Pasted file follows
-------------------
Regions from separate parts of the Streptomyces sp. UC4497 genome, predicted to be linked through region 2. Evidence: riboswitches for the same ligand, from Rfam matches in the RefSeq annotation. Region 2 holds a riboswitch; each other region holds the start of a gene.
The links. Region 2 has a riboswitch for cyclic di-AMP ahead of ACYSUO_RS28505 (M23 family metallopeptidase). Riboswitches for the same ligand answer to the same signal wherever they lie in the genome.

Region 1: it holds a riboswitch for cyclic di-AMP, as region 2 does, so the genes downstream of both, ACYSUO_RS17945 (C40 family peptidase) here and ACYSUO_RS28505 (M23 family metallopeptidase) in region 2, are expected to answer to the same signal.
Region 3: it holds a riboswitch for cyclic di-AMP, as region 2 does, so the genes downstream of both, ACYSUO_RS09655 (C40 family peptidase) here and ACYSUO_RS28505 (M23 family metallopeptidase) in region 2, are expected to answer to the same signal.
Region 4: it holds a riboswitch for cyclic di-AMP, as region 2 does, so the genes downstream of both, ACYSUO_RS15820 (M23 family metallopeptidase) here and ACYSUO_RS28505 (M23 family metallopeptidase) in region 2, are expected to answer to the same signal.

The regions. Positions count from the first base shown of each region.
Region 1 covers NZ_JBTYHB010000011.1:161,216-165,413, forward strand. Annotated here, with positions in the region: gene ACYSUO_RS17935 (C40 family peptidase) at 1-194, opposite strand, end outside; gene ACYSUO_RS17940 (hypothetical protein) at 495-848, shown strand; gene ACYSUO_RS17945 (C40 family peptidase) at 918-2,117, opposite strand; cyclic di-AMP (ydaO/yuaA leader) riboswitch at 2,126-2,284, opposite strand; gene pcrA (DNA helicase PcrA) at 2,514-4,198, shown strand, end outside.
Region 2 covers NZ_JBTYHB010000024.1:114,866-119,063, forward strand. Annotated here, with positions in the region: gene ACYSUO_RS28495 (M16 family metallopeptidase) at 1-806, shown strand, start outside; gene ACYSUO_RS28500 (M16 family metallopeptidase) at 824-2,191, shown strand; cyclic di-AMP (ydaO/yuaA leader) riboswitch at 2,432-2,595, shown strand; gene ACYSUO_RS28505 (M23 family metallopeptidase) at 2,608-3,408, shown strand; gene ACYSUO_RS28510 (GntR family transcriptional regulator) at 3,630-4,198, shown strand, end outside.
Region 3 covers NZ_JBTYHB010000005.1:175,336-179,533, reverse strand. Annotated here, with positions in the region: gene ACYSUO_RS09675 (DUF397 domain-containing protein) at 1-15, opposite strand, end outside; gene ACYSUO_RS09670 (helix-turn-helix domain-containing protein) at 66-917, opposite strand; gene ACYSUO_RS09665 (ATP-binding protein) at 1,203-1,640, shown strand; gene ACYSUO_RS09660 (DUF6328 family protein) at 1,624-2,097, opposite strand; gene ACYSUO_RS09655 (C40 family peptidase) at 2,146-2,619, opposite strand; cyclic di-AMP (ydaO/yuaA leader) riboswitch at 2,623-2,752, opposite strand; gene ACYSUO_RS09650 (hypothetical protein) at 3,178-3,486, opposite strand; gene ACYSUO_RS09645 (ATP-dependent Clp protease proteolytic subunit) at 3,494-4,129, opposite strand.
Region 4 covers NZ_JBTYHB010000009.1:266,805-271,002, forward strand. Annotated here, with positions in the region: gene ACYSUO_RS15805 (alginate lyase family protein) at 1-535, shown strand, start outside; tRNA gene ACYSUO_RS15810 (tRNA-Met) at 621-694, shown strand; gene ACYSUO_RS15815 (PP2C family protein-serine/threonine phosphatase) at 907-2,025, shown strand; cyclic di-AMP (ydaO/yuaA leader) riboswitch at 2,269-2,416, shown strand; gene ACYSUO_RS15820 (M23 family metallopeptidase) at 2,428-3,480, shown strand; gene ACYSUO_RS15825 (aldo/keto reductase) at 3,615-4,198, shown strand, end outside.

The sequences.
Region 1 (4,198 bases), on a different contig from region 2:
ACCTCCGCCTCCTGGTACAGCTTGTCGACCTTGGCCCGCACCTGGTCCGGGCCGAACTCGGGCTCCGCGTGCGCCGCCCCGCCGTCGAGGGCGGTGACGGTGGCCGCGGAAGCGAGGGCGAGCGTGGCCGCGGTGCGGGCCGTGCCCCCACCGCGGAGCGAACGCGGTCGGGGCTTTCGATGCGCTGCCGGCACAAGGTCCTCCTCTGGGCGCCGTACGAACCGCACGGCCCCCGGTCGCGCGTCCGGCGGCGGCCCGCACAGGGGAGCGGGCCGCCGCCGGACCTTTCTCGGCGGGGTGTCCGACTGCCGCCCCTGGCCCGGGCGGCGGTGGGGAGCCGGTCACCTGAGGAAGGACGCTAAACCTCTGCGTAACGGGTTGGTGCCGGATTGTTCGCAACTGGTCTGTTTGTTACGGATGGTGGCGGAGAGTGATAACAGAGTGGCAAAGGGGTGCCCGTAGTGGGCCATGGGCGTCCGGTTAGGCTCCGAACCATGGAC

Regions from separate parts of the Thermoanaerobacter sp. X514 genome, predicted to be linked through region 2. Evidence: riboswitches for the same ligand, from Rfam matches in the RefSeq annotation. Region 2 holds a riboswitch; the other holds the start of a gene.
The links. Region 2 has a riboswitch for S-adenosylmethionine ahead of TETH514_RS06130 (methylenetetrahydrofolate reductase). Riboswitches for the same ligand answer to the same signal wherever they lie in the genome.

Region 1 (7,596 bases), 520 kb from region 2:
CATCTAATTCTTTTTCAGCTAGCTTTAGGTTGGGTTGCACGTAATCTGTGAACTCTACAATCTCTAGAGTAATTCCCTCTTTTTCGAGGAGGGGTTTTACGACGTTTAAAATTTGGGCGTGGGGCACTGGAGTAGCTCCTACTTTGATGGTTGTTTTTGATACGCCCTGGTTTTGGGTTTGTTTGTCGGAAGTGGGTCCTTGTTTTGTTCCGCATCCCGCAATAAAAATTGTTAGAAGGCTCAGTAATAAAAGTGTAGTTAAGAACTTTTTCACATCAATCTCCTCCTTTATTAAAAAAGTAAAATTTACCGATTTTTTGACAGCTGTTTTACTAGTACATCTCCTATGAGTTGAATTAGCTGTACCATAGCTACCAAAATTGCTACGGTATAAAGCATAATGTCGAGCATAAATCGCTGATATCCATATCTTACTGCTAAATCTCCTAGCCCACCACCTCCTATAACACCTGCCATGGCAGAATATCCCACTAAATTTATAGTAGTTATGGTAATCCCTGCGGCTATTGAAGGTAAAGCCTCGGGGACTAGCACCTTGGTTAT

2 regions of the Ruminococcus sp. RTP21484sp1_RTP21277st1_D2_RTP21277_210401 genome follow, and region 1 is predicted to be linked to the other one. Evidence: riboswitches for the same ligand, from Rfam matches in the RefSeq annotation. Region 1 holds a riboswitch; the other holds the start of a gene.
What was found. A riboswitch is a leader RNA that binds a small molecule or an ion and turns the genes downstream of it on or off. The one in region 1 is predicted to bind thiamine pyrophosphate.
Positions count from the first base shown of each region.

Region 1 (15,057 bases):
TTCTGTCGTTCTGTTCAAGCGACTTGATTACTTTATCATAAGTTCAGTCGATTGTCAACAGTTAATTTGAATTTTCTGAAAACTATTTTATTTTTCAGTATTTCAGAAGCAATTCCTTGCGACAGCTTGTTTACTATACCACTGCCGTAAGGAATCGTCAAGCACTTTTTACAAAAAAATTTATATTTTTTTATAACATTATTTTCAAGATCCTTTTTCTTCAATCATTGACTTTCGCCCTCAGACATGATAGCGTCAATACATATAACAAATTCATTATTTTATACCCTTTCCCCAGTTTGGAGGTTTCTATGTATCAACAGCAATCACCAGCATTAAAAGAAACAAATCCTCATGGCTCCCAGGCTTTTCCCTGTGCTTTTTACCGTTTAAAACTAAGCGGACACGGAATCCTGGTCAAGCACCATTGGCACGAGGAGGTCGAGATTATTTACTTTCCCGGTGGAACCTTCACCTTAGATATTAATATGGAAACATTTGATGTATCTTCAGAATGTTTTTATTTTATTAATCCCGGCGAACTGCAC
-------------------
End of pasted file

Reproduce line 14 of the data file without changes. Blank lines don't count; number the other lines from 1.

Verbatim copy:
Regions from separate parts of the Thermoanaerobacter sp. X514 genome, predicted to be linked through region 2. Evidence: riboswitches for the same ligand, from Rfam matches in the RefSeq annotation. Region 2 holds a riboswitch; the other holds the start of a gene.